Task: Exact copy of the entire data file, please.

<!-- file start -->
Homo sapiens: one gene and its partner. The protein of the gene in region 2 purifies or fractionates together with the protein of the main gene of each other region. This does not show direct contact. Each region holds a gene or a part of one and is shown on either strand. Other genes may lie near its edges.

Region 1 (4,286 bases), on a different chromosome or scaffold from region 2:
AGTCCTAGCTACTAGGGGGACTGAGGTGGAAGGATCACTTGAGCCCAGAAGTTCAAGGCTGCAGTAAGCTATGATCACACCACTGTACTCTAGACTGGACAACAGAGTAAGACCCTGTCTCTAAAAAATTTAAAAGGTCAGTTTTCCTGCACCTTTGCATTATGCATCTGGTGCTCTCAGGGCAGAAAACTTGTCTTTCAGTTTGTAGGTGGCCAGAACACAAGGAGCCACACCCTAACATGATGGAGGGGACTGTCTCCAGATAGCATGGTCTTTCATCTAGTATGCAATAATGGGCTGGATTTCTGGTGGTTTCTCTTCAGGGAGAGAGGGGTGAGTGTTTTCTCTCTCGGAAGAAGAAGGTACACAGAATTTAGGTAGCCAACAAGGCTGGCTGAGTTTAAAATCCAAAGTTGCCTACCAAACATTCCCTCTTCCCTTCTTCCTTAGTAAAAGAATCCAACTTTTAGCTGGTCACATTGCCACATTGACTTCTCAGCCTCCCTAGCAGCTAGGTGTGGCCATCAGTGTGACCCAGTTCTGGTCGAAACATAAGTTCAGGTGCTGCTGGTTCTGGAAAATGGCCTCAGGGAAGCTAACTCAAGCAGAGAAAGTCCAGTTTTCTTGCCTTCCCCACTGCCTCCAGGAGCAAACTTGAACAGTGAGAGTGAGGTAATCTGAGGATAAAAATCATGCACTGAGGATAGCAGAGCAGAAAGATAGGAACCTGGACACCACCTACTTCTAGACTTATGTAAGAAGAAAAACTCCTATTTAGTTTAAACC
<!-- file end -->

Homo sapiens: one gene and its partner. The protein of the gene in region 2 purifies or fractionates together with the protein of the main gene of each other region. This does not show direct contact. Each region holds a gene or a part of one and is shown on either strand. Other genes may lie near its edges.

Region 1 (4,286 bases), on a different chromosome or scaffold from region 2:
AGTCCTAGCTACTAGGGGGACTGAGGTGGAAGGATCACTTGAGCCCAGAAGTTCAAGGCTGCAGTAAGCTATGATCACACCACTGTACTCTAGACTGGACAACAGAGTAAGACCCTGTCTCTAAAAAATTTAAAAGGTCAGTTTTCCTGCACCTTTGCATTATGCATCTGGTGCTCTCAGGGCAGAAAACTTGTCTTTCAGTTTGTAGGTGGCCAGAACACAAGGAGCCACACCCTAACATGATGGAGGGGACTGTCTCCAGATAGCATGGTCTTTCATCTAGTATGCAATAATGGGCTGGATTTCTGGTGGTTTCTCTTCAGGGAGAGAGGGGTGAGTGTTTTCTCTCTCGGAAGAAGAAGGTACACAGAATTTAGGTAGCCAACAAGGCTGGCTGAGTTTAAAATCCAAAGTTGCCTACCAAACATTCCCTCTTCCCTTCTTCCTTAGTAAAAGAATCCAACTTTTAGCTGGTCACATTGCCACATTGACTTCTCAGCCTCCCTAGCAGCTAGGTGTGGCCATCAGTGTGACCCAGTTCTGGTCGAAACATAAGTTCAGGTGCTGCTGGTTCTGGAAAATGGCCTCAGGGAAGCTAACTCAAGCAGAGAAAGTCCAGTTTTCTTGCCTTCCCCACTGCCTCCAGGAGCAAACTTGAACAGTGAGAGTGAGGTAATCTGAGGATAAAAATCATGCACTGAGGATAGCAGAGCAGAAAGATAGGAACCTGGACACCACCTACTTCTAGACTTATGTAAGAAGAAAAACTCCTATTTAGTTTAAACC